Nonetheless, in this paper we have utilized criteria and methodology that enhanced the scientific rigor and credibility of our work while serving to minimize the inherent limitations characteristic of qualitative approaches [36,60]. These include: 1) selection of two different methods of data collection and different sites to verify view points and experiences of the participants (triangulation); 2) employing a rigorous data collection protocol that supported saturation of the information collected (purposive sampling); 3) using multiple reviewers to ensure adequate presentation and interpretation of the study data. In addition, this is the first study examining risk biases towards and justification for risky riding among motorcyclists living in Iran. In this respect, our findings add to and support the findings from other countries in understanding their road safety behavior [16,61].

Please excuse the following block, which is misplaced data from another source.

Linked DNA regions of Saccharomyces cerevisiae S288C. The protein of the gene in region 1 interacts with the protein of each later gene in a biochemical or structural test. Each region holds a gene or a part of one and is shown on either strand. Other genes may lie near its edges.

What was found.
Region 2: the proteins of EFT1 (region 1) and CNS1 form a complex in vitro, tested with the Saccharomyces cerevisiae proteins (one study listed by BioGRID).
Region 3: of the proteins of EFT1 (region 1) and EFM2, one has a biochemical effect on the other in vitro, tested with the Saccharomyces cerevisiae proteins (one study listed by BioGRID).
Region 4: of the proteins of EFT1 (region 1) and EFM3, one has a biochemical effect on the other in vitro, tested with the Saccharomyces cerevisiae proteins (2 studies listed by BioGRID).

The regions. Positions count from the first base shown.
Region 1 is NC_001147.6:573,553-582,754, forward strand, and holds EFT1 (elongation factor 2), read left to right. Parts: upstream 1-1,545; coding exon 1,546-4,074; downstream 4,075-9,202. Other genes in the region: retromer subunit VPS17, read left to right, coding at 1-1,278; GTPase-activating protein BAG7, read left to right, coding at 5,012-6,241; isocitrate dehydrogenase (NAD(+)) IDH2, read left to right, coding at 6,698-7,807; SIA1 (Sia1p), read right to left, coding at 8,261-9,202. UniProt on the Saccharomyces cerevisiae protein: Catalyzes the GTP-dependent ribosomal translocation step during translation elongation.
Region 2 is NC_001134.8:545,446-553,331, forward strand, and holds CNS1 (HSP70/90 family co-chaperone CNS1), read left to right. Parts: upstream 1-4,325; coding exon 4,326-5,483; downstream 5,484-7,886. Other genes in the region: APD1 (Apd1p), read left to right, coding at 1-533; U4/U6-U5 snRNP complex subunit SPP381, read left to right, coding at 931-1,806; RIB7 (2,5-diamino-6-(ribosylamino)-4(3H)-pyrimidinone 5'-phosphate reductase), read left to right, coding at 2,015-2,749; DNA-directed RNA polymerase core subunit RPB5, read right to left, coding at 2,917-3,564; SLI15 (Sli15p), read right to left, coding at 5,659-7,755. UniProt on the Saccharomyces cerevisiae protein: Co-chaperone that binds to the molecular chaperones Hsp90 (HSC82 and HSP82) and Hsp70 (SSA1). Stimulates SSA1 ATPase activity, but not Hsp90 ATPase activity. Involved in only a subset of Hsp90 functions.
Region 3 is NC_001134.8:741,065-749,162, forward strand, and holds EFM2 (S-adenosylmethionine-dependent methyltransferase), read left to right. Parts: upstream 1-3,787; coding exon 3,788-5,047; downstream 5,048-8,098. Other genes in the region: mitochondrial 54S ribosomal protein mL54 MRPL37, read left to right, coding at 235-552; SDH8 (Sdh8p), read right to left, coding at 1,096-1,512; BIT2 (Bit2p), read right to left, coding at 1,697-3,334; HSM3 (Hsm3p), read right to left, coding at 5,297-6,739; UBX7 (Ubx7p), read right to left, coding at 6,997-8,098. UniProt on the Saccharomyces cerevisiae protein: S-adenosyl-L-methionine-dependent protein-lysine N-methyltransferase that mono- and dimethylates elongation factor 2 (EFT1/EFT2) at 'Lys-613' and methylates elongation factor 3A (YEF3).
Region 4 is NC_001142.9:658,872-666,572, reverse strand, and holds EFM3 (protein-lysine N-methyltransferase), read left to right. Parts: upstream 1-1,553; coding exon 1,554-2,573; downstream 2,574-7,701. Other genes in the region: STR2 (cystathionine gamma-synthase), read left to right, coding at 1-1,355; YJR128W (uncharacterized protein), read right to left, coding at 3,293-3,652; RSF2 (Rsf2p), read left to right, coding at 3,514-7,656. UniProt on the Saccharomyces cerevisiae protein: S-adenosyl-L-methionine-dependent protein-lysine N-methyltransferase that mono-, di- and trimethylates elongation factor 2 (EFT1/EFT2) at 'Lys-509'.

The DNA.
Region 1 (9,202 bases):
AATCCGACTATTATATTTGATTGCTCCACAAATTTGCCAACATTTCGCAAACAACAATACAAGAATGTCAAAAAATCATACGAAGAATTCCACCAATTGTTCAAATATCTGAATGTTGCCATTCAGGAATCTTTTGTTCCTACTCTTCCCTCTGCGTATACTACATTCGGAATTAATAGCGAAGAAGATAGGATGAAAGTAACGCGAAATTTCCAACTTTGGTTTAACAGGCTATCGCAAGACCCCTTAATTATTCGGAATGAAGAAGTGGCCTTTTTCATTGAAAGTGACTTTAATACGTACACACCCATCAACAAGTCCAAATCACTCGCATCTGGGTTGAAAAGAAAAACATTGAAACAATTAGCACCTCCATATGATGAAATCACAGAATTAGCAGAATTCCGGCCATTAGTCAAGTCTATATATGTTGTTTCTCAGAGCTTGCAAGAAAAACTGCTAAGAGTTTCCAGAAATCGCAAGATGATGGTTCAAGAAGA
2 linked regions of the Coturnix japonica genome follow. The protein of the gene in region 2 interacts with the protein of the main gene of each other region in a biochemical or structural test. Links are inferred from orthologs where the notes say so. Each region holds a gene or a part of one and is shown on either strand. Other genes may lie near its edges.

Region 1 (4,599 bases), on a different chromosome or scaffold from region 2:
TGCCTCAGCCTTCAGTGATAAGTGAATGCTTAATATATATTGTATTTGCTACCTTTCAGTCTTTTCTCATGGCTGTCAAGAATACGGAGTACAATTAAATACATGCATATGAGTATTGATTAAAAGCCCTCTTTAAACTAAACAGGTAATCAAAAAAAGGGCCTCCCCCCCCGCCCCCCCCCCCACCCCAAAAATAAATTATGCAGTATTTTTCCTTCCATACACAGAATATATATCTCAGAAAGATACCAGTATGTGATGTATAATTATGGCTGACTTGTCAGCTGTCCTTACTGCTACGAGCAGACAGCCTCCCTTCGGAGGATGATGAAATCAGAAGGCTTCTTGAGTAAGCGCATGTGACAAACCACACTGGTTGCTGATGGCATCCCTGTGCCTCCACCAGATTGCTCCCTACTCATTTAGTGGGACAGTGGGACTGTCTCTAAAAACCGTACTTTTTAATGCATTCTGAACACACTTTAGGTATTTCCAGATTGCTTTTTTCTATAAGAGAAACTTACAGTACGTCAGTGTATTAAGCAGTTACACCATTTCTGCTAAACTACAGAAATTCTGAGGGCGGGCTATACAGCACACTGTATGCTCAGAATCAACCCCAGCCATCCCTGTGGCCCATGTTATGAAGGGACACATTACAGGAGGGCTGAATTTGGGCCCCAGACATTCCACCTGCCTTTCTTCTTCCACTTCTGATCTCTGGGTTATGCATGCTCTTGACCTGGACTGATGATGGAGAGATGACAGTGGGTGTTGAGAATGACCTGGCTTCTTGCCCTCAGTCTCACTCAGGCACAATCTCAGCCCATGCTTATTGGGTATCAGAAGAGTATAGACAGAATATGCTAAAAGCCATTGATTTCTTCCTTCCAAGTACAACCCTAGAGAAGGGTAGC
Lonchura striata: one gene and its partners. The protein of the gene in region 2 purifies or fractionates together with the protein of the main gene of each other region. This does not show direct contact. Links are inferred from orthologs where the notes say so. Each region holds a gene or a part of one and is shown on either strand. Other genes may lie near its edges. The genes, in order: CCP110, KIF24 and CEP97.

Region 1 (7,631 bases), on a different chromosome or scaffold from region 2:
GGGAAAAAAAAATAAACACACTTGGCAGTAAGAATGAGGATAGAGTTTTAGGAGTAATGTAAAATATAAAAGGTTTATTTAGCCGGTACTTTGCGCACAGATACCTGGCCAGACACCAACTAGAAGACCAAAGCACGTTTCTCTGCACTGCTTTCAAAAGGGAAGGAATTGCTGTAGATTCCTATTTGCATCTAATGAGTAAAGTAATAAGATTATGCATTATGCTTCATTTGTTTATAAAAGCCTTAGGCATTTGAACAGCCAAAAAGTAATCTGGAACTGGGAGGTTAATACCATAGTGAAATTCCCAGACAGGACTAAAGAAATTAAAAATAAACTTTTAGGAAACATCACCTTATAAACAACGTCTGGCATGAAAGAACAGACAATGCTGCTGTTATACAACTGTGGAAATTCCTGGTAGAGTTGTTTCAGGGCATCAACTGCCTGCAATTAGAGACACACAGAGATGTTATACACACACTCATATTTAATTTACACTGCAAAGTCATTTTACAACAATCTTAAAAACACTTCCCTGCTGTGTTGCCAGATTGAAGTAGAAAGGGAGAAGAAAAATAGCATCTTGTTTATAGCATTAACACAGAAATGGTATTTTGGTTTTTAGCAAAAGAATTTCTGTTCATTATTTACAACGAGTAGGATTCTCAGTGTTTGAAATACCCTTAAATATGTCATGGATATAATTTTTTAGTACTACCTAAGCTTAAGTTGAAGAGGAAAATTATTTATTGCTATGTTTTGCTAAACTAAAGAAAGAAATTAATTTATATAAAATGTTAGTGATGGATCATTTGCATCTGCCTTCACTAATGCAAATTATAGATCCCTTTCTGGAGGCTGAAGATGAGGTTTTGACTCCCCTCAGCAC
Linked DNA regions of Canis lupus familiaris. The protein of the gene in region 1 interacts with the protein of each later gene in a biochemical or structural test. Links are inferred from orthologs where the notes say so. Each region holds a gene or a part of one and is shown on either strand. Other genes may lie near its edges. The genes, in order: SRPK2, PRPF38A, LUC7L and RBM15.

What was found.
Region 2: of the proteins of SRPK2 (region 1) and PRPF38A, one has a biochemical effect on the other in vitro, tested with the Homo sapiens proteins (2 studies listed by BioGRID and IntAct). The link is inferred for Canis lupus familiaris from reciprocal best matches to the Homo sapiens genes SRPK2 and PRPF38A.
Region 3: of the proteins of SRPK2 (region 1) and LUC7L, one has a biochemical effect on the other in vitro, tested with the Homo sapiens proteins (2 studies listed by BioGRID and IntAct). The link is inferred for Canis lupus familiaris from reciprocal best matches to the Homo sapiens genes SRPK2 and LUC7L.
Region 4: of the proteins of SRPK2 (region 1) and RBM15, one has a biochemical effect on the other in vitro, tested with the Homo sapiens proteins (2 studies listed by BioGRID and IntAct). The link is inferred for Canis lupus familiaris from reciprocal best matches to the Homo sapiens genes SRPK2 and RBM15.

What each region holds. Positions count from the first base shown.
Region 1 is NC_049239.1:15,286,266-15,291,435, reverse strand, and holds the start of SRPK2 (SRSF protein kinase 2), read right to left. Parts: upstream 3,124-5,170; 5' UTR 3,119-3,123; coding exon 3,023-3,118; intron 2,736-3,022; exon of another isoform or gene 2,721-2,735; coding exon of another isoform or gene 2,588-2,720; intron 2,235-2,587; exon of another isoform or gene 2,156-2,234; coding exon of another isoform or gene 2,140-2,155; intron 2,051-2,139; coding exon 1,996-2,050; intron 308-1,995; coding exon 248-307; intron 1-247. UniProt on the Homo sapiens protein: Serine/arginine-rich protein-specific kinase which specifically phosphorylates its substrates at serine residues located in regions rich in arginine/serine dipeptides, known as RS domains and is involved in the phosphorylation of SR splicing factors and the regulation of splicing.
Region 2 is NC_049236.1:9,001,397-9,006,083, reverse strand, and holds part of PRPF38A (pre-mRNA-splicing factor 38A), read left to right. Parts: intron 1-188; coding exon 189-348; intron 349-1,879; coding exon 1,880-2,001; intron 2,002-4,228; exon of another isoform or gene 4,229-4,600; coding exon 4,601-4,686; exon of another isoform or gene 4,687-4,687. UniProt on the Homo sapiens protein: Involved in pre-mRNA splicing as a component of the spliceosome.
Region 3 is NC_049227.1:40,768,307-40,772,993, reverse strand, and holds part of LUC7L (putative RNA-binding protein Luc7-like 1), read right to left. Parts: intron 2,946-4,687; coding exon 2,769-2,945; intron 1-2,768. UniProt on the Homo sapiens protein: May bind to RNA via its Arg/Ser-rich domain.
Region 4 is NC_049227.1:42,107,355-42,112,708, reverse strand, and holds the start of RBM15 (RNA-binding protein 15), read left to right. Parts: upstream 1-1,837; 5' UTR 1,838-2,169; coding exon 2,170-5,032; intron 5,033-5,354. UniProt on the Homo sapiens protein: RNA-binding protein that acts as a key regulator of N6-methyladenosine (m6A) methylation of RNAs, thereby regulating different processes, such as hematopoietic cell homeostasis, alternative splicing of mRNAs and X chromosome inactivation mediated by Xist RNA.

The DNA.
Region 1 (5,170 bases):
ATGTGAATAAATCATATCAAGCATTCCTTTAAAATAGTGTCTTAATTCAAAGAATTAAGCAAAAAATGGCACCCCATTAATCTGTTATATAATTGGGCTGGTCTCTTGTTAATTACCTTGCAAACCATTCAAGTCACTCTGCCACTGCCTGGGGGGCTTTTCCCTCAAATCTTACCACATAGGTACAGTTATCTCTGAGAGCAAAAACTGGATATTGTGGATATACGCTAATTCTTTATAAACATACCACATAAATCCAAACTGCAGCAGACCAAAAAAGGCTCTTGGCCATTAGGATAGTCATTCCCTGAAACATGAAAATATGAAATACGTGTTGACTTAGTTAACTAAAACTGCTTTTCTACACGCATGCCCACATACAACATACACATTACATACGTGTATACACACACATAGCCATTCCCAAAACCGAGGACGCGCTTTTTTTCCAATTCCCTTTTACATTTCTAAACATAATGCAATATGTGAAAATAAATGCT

Conclusion

Findings of this qualitative study inform us of four seemingly different categories of riders with different underlying risk biases that justified or facilitated their risky riding behaviors. The categories include; Risk Managers, Risk Utilizers, Risk Calculators, and Risk Takers. The Risk Managers justified risky riding by doubting that it would result in negative outcomes if one is a competent rider. Risk Utilizers justified risky riding as functional and practical; facilitating daily chores and responsibilities. Risk Calculators justified risky riding behaviors that were calculative and believed helped to avoid road crashes. Risk Takers justified risky riding for its thrill and associated peer recognition.

Our findings suggest that a ‘one size fits all’ approach to enhance road safety practice among Iranian motorcyclists may not adequately address the unique characteristics of the subgroups within this population. Nevertheless, our results add support for road safety interventions that aim to find a right match for road safety messages, measures, or incentives and the unique characteristics of groups of risky riders.